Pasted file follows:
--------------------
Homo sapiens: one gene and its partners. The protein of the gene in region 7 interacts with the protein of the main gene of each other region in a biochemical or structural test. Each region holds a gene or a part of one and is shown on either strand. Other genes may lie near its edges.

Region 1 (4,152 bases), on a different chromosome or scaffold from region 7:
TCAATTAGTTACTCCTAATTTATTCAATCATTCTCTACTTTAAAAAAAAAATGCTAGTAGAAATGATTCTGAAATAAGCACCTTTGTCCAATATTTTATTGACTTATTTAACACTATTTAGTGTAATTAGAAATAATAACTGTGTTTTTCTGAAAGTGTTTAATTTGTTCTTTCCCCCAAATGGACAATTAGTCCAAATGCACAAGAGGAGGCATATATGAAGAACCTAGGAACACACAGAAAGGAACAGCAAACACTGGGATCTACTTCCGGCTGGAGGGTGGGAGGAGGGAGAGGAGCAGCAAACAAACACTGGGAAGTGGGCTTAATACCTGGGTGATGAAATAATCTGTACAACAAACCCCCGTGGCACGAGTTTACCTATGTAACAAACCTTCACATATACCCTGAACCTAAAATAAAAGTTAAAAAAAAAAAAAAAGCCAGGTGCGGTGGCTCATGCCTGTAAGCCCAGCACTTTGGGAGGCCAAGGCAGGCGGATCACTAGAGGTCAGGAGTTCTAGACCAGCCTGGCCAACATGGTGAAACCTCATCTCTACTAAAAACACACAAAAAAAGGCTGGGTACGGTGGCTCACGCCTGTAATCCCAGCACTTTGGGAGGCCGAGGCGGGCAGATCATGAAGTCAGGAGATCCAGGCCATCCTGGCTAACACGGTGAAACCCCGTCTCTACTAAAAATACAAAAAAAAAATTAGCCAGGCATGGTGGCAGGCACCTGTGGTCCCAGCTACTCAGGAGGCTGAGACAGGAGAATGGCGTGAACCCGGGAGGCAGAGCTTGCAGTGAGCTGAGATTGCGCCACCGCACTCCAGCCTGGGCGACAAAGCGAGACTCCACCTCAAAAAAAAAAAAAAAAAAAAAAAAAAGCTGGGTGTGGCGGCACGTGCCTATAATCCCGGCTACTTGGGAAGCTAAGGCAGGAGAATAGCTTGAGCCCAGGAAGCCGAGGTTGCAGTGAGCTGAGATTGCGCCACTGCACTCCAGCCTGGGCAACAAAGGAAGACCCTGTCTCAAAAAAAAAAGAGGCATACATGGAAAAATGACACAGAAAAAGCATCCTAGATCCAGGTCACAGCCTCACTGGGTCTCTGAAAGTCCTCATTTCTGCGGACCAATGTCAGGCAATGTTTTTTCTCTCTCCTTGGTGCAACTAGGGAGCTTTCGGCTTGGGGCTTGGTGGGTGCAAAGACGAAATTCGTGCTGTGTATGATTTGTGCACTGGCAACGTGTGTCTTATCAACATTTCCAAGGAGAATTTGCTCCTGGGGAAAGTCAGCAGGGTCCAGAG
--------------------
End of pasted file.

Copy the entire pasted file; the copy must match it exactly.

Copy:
Homo sapiens: one gene and its partners. The protein of the gene in region 7 interacts with the protein of the main gene of each other region in a biochemical or structural test. Each region holds a gene or a part of one and is shown on either strand. Other genes may lie near its edges.

Region 1 (4,152 bases), on a different chromosome or scaffold from region 7:
TCAATTAGTTACTCCTAATTTATTCAATCATTCTCTACTTTAAAAAAAAAATGCTAGTAGAAATGATTCTGAAATAAGCACCTTTGTCCAATATTTTATTGACTTATTTAACACTATTTAGTGTAATTAGAAATAATAACTGTGTTTTTCTGAAAGTGTTTAATTTGTTCTTTCCCCCAAATGGACAATTAGTCCAAATGCACAAGAGGAGGCATATATGAAGAACCTAGGAACACACAGAAAGGAACAGCAAACACTGGGATCTACTTCCGGCTGGAGGGTGGGAGGAGGGAGAGGAGCAGCAAACAAACACTGGGAAGTGGGCTTAATACCTGGGTGATGAAATAATCTGTACAACAAACCCCCGTGGCACGAGTTTACCTATGTAACAAACCTTCACATATACCCTGAACCTAAAATAAAAGTTAAAAAAAAAAAAAAAGCCAGGTGCGGTGGCTCATGCCTGTAAGCCCAGCACTTTGGGAGGCCAAGGCAGGCGGATCACTAGAGGTCAGGAGTTCTAGACCAGCCTGGCCAACATGGTGAAACCTCATCTCTACTAAAAACACACAAAAAAAGGCTGGGTACGGTGGCTCACGCCTGTAATCCCAGCACTTTGGGAGGCCGAGGCGGGCAGATCATGAAGTCAGGAGATCCAGGCCATCCTGGCTAACACGGTGAAACCCCGTCTCTACTAAAAATACAAAAAAAAAATTAGCCAGGCATGGTGGCAGGCACCTGTGGTCCCAGCTACTCAGGAGGCTGAGACAGGAGAATGGCGTGAACCCGGGAGGCAGAGCTTGCAGTGAGCTGAGATTGCGCCACCGCACTCCAGCCTGGGCGACAAAGCGAGACTCCACCTCAAAAAAAAAAAAAAAAAAAAAAAAAAGCTGGGTGTGGCGGCACGTGCCTATAATCCCGGCTACTTGGGAAGCTAAGGCAGGAGAATAGCTTGAGCCCAGGAAGCCGAGGTTGCAGTGAGCTGAGATTGCGCCACTGCACTCCAGCCTGGGCAACAAAGGAAGACCCTGTCTCAAAAAAAAAAGAGGCATACATGGAAAAATGACACAGAAAAAGCATCCTAGATCCAGGTCACAGCCTCACTGGGTCTCTGAAAGTCCTCATTTCTGCGGACCAATGTCAGGCAATGTTTTTTCTCTCTCCTTGGTGCAACTAGGGAGCTTTCGGCTTGGGGCTTGGTGGGTGCAAAGACGAAATTCGTGCTGTGTATGATTTGTGCACTGGCAACGTGTGTCTTATCAACATTTCCAAGGAGAATTTGCTCCTGGGGAAAGTCAGCAGGGTCCAGAG